cost employees switzerland guide

Employer Cost Guide: Things to Consider When Hiring in Switzerland

What should you consider before employing people in Switzerland? How much does hiring an employee really cost? Get informed in this concise guide.

Are you a small business owner looking to take on one or more employees? Here, we list the primary responsibilities and costs attached to hiring employees in Switzerland.

Social security administration

All employers in Switzerland are expected to act as middle men between their employees and cantonal social security offices. This means that all contributions paid by your employees towards Old Age and Survivors Insurance (OASI), social disability insurance (DI), military and parental leave insurance (EO), and child benefits (FZ) must be processed by you as the employer. In the other direction, possible child benefits, maternity leave compensation, military leave compensation, disability insurance and other benefits paid out by the social security office to your employees will be channeled through your business and must also be administered by you.

OASI contributions

You are obligated to cover a minimum of 50% of your employees' social security Old Age and Survivors Insurance (OASI) contributions. OASI contributions are based on a percentage of each salary. The higher the salary, the higher the contribution you have to make. Make sure to factor your share of OASI contributions into the overall cost of taking on an employee.

Occupational pension fund contributions

Employees who work more than 8 hours weekly over an employment term of more than 3 months and earn a salary in excess of a fixed threshold (currently 22,050 francs) are entitled to join an occupational pension fund. As the employer, it is up to you to select the pension fund you want to work with. Depending on your employee’s age, contributions can equal between 7 and 18 percent of their salary, and you are required to pay half of those contributions. Make sure to account for the cost of your share of occupational pension fund contributions.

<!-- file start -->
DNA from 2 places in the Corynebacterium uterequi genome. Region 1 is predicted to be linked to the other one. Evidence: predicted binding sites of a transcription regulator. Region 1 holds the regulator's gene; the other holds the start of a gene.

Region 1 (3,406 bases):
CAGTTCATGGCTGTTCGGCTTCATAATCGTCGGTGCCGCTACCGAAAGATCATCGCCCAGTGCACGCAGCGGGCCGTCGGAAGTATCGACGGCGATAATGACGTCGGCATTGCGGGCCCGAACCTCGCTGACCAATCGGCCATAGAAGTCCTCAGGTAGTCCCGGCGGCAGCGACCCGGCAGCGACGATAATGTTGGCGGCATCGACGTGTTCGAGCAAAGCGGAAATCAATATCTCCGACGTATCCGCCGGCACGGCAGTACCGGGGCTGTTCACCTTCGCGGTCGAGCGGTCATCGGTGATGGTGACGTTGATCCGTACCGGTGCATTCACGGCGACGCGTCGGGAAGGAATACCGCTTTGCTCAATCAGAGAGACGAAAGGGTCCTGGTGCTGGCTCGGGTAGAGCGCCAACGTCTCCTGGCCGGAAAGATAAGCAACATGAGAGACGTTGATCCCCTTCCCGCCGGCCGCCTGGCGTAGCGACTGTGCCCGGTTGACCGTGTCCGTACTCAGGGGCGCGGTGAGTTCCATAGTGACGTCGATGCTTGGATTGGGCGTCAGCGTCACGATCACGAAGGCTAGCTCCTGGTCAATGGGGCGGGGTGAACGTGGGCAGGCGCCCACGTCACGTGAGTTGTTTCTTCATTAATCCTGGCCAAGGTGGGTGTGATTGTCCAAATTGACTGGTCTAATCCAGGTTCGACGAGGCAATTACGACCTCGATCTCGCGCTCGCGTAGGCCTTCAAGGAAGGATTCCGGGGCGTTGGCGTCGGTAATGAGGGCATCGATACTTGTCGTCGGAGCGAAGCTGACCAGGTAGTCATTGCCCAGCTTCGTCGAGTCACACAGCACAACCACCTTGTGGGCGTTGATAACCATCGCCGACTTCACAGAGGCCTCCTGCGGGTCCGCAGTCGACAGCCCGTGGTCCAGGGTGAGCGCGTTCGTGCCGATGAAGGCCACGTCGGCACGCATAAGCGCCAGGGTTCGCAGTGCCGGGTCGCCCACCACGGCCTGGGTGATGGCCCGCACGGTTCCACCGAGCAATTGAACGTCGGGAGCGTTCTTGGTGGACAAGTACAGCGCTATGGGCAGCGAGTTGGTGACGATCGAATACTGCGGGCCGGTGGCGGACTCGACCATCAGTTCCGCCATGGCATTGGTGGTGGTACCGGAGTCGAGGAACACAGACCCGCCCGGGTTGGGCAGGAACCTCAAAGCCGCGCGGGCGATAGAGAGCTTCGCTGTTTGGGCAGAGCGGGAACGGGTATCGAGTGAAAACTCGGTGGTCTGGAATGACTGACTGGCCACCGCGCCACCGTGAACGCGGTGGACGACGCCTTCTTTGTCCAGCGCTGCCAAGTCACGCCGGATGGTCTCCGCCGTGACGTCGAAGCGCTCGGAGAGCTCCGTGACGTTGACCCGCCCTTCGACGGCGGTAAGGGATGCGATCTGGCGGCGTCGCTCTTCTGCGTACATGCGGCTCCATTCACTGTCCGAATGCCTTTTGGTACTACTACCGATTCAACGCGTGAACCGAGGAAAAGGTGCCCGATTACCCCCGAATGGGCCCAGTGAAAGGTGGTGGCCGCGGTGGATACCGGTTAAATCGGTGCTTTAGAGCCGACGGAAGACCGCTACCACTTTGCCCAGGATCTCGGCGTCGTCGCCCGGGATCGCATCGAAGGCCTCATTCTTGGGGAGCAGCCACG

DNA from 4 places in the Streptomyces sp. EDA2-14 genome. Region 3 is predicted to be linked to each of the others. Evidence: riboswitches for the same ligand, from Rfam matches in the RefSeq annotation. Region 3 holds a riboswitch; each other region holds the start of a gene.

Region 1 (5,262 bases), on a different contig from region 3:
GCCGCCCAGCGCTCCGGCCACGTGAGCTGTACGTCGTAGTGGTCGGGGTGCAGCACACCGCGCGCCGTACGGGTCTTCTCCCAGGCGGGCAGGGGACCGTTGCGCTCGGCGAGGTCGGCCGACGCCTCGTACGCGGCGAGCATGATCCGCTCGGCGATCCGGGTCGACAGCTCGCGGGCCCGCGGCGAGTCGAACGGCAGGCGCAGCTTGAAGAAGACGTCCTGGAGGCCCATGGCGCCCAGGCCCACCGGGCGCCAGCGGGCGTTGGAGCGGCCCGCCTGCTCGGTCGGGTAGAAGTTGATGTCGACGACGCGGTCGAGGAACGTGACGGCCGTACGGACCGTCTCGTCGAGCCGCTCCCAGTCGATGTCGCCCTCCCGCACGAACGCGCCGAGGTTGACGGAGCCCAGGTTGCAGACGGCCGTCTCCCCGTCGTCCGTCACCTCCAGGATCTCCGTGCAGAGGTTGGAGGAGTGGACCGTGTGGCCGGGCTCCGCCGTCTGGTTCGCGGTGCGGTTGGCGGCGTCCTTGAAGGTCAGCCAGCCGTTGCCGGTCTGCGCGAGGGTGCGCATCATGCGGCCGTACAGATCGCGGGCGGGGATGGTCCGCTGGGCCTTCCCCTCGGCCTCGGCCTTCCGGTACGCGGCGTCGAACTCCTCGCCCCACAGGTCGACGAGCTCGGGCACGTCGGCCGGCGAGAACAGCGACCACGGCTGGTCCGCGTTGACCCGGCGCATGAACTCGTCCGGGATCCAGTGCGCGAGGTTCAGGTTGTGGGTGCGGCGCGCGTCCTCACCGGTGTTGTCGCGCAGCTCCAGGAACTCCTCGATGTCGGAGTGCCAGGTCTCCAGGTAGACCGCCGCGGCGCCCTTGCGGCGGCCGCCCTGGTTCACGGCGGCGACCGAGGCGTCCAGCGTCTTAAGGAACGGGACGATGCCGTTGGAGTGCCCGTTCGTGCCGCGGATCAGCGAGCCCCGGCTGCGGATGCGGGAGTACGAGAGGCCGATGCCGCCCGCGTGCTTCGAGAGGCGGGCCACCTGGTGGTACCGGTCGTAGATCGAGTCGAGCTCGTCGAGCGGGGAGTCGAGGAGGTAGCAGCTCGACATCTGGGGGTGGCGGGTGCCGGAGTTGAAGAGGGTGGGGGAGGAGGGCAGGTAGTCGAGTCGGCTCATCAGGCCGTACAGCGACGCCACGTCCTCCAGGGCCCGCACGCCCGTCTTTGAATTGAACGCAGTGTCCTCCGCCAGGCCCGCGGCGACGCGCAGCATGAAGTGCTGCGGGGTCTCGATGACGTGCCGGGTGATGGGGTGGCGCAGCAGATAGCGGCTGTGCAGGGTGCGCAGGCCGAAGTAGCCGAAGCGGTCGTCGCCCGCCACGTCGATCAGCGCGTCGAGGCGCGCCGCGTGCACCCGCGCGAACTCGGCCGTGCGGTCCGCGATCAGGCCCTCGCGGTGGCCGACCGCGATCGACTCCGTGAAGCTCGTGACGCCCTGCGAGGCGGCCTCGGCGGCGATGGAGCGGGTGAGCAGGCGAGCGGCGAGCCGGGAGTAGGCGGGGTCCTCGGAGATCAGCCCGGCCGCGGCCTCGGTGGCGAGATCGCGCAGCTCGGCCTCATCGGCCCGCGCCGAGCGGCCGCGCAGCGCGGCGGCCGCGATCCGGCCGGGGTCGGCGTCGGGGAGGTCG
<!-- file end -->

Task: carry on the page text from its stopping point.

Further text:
Accident insurance

In Switzerland, accident insurance is provided to employees via you as their employer. You pay the premium for occupational accident insurance. They pay the premium for insurance covering accidents outside of the workplace. You are responsible to select an insurance provider and to file claims and collect benefits on behalf of employees. See the guide to selecting an occupational accident insurance provider for advice.

Paid holidays

Employees in Switzerland are legally entitled to 4 weeks of paid holiday for every full 1 year of full-time employment. They can choose to forego paid holidays and claim an extra monthly salary instead. You must account for this by setting aside a sum equal to 8.33 percent of your employee's salary every month to cover holiday entitlements.

Paid overtime

When an employee works more hours in a week than the employment contract stipulates, the additional work hours count as overtime. Any overtime put in by an employee with your consent must be compensated at contractual salary rates plus a 25-percent markup. You can add this to their salary, compensate with paid leave, or provide alternative compensation as stated in your employment contract.

Paid Sick leave